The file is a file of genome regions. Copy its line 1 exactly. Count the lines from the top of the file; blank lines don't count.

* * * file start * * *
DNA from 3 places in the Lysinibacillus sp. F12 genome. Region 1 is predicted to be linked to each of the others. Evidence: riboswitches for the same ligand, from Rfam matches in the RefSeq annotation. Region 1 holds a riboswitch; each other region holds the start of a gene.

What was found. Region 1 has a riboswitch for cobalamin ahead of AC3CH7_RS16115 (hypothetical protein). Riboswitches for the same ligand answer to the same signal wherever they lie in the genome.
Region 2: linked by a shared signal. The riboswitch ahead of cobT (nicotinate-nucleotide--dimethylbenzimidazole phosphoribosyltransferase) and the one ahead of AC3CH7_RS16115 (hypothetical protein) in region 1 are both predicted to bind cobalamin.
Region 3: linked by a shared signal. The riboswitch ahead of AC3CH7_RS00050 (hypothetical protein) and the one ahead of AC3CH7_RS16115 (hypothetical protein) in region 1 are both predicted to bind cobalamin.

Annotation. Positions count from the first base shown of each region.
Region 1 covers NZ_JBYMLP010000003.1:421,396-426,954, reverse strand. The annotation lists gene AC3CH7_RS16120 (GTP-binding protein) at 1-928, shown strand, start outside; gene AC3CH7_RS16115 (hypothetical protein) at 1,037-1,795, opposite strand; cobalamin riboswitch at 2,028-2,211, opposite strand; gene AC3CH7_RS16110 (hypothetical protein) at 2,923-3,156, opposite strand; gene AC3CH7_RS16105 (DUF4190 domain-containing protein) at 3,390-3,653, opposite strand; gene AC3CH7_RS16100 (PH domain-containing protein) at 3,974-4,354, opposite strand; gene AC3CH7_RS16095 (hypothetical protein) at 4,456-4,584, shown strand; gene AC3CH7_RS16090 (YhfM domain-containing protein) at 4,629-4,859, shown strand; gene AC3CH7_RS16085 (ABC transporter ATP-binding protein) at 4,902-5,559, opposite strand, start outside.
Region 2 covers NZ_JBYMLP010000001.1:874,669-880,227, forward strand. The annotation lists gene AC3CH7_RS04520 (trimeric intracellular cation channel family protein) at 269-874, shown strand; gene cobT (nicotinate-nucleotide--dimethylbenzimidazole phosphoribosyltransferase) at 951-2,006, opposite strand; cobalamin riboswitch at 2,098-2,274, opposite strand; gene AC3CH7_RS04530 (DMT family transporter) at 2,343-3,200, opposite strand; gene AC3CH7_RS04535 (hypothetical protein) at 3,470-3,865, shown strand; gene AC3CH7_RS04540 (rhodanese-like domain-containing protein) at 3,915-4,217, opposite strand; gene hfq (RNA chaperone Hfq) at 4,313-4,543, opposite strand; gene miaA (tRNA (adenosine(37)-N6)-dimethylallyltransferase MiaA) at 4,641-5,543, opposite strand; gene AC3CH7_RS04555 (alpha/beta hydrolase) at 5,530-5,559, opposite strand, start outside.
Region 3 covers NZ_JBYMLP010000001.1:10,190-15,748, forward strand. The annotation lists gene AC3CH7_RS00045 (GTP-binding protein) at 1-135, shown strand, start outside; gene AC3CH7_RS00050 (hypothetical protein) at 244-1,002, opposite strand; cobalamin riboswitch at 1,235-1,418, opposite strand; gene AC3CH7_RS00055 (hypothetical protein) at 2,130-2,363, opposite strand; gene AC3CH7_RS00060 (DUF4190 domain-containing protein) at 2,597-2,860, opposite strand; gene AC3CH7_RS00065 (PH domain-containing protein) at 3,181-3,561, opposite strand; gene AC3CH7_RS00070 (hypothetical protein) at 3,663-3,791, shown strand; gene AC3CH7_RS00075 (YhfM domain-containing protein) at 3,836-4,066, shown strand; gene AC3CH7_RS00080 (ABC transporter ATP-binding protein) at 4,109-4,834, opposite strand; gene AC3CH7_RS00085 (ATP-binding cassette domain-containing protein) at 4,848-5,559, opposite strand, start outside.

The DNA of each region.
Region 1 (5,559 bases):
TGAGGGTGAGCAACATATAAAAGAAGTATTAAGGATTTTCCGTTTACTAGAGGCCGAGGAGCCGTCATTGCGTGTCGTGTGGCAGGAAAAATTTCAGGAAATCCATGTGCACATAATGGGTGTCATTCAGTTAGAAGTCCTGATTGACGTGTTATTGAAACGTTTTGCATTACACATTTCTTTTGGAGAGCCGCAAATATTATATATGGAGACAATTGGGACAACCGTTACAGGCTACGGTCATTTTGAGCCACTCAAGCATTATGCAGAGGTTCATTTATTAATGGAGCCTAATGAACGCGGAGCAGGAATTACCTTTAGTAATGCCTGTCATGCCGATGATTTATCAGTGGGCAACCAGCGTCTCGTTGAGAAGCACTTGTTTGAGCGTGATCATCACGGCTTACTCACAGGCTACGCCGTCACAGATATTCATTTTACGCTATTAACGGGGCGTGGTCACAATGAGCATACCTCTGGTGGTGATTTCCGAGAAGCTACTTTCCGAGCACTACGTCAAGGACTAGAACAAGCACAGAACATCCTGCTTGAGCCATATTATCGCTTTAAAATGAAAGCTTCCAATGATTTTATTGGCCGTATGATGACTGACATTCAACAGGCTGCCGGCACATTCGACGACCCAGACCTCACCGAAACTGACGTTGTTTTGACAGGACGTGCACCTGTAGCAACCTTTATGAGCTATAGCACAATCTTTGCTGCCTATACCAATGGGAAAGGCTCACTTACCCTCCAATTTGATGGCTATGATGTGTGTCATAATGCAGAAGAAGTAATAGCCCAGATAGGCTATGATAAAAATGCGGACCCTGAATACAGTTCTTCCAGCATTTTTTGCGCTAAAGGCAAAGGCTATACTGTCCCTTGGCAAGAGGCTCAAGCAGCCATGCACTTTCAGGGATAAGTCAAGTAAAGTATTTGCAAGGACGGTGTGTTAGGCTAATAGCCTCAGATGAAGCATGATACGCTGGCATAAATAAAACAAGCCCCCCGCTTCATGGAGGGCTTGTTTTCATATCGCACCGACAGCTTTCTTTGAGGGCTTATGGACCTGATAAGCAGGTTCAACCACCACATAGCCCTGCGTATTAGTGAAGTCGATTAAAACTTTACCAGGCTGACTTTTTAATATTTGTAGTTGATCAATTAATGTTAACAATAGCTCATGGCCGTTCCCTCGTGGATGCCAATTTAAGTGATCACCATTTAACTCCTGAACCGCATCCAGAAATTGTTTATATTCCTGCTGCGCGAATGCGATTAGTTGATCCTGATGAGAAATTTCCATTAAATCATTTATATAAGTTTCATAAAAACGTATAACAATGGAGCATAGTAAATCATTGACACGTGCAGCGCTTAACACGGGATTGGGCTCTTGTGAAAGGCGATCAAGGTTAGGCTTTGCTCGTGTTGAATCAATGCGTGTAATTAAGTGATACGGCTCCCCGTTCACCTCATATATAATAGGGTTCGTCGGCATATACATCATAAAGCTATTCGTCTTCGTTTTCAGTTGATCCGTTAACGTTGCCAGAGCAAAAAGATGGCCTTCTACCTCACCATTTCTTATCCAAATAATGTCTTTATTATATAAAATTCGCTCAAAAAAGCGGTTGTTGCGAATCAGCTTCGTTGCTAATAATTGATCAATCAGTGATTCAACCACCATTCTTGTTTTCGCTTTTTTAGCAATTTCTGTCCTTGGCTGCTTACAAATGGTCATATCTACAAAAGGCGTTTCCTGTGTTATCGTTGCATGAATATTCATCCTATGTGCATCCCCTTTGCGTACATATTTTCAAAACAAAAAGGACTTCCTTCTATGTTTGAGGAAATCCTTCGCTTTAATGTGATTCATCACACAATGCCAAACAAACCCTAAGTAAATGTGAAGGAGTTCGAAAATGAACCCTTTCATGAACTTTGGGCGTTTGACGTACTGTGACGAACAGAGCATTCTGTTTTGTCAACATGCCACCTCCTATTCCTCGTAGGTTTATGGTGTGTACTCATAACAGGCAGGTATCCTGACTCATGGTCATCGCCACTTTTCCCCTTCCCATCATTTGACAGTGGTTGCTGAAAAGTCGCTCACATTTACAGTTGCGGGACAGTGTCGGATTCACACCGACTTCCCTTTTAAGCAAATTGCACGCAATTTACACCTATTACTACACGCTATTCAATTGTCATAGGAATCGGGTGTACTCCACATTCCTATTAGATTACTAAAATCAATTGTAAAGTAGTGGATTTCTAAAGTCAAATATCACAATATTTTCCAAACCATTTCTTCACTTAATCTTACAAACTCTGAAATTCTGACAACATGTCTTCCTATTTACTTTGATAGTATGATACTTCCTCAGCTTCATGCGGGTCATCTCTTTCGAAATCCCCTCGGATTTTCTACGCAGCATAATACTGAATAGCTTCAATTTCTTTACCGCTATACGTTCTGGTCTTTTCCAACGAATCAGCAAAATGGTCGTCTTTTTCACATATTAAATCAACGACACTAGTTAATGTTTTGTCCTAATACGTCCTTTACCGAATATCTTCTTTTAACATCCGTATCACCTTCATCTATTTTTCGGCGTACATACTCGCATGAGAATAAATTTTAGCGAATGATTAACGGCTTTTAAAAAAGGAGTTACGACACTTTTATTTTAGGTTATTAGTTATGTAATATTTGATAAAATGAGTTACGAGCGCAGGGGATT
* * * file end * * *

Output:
DNA from 3 places in the Lysinibacillus sp. F12 genome. Region 1 is predicted to be linked to each of the others. Evidence: riboswitches for the same ligand, from Rfam matches in the RefSeq annotation. Region 1 holds a riboswitch; each other region holds the start of a gene.